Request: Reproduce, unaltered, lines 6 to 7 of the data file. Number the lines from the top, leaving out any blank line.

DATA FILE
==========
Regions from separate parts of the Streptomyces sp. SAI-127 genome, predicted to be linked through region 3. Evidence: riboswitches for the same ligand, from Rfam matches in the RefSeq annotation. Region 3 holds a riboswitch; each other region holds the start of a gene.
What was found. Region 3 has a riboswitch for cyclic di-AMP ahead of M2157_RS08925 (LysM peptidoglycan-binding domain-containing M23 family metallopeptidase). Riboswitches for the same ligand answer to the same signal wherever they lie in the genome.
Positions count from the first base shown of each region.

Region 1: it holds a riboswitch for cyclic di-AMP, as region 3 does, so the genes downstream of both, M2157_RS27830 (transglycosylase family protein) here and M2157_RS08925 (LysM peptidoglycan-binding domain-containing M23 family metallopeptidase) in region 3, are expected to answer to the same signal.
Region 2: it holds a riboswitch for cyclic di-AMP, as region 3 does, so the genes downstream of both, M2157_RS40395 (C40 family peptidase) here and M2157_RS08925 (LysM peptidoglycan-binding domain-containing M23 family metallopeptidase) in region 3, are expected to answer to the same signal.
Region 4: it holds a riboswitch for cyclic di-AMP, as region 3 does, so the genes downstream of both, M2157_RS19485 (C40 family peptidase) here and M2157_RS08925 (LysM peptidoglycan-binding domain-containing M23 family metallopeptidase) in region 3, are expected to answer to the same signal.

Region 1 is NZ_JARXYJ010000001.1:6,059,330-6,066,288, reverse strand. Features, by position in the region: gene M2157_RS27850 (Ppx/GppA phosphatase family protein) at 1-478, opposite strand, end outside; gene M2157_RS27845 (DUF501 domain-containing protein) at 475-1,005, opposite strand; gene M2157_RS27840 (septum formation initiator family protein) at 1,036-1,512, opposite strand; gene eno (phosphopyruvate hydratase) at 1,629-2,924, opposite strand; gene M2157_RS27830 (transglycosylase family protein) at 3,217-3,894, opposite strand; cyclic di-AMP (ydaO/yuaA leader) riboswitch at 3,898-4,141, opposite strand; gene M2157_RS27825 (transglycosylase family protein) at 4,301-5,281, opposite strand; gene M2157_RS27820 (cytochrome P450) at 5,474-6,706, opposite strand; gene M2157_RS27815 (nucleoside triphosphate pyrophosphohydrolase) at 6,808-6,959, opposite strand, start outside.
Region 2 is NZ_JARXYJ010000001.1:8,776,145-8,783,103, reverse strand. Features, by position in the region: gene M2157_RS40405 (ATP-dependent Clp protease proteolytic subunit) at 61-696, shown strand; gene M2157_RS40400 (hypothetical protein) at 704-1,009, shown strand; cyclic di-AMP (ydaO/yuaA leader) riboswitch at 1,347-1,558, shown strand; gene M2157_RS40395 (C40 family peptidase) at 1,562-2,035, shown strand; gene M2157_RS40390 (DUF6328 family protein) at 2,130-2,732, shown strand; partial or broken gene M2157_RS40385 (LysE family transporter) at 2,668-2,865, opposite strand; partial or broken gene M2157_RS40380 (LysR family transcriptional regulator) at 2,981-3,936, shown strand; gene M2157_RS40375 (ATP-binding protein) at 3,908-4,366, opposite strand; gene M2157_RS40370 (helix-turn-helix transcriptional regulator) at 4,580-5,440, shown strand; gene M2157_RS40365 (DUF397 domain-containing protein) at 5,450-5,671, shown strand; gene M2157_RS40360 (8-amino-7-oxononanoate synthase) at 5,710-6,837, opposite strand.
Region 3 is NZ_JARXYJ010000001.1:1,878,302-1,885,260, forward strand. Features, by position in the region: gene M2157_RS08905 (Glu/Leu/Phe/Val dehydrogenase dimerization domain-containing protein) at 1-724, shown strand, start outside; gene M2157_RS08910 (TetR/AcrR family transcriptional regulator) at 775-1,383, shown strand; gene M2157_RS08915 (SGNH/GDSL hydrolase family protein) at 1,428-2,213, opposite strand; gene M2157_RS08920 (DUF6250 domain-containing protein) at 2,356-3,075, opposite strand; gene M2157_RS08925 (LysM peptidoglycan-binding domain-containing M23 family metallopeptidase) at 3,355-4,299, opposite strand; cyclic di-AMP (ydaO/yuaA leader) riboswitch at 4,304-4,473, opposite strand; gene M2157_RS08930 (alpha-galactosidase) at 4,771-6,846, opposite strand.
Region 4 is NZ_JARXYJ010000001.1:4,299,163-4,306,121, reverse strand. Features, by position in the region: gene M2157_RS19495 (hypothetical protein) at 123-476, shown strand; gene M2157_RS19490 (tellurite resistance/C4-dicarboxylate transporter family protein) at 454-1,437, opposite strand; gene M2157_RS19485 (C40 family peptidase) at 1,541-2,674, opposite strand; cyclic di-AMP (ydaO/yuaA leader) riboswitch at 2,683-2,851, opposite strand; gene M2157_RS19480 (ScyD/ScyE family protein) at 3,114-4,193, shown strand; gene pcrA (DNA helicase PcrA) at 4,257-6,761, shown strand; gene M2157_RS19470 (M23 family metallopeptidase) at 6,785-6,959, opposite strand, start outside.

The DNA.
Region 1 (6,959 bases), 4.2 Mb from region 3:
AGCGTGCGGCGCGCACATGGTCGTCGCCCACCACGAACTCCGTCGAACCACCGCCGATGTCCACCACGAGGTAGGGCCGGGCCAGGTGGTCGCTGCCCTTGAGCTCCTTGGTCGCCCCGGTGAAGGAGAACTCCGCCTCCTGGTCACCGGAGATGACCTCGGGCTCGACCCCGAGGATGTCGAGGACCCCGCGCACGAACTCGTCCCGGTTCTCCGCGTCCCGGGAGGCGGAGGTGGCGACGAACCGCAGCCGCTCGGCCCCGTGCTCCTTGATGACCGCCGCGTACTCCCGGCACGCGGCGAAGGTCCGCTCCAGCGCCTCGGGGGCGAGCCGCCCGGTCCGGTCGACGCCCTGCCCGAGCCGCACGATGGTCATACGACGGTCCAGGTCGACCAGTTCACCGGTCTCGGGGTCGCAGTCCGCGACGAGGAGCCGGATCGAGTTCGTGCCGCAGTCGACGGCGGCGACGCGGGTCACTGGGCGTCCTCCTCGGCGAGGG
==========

Region 4: it holds a riboswitch for cyclic di-AMP, as region 3 does, so the genes downstream of both, M2157_RS19485 (C40 family peptidase) here and M2157_RS08925 (LysM peptidoglycan-binding domain-containing M23 family metallopeptidase) in region 3, are expected to answer to the same signal.

Region 1 is NZ_JARXYJ010000001.1:6,059,330-6,066,288, reverse strand. Features, by position in the region: gene M2157_RS27850 (Ppx/GppA phosphatase family protein) at 1-478, opposite strand, end outside; gene M2157_RS27845 (DUF501 domain-containing protein) at 475-1,005, opposite strand; gene M2157_RS27840 (septum formation initiator family protein) at 1,036-1,512, opposite strand; gene eno (phosphopyruvate hydratase) at 1,629-2,924, opposite strand; gene M2157_RS27830 (transglycosylase family protein) at 3,217-3,894, opposite strand; cyclic di-AMP (ydaO/yuaA leader) riboswitch at 3,898-4,141, opposite strand; gene M2157_RS27825 (transglycosylase family protein) at 4,301-5,281, opposite strand; gene M2157_RS27820 (cytochrome P450) at 5,474-6,706, opposite strand; gene M2157_RS27815 (nucleoside triphosphate pyrophosphohydrolase) at 6,808-6,959, opposite strand, start outside.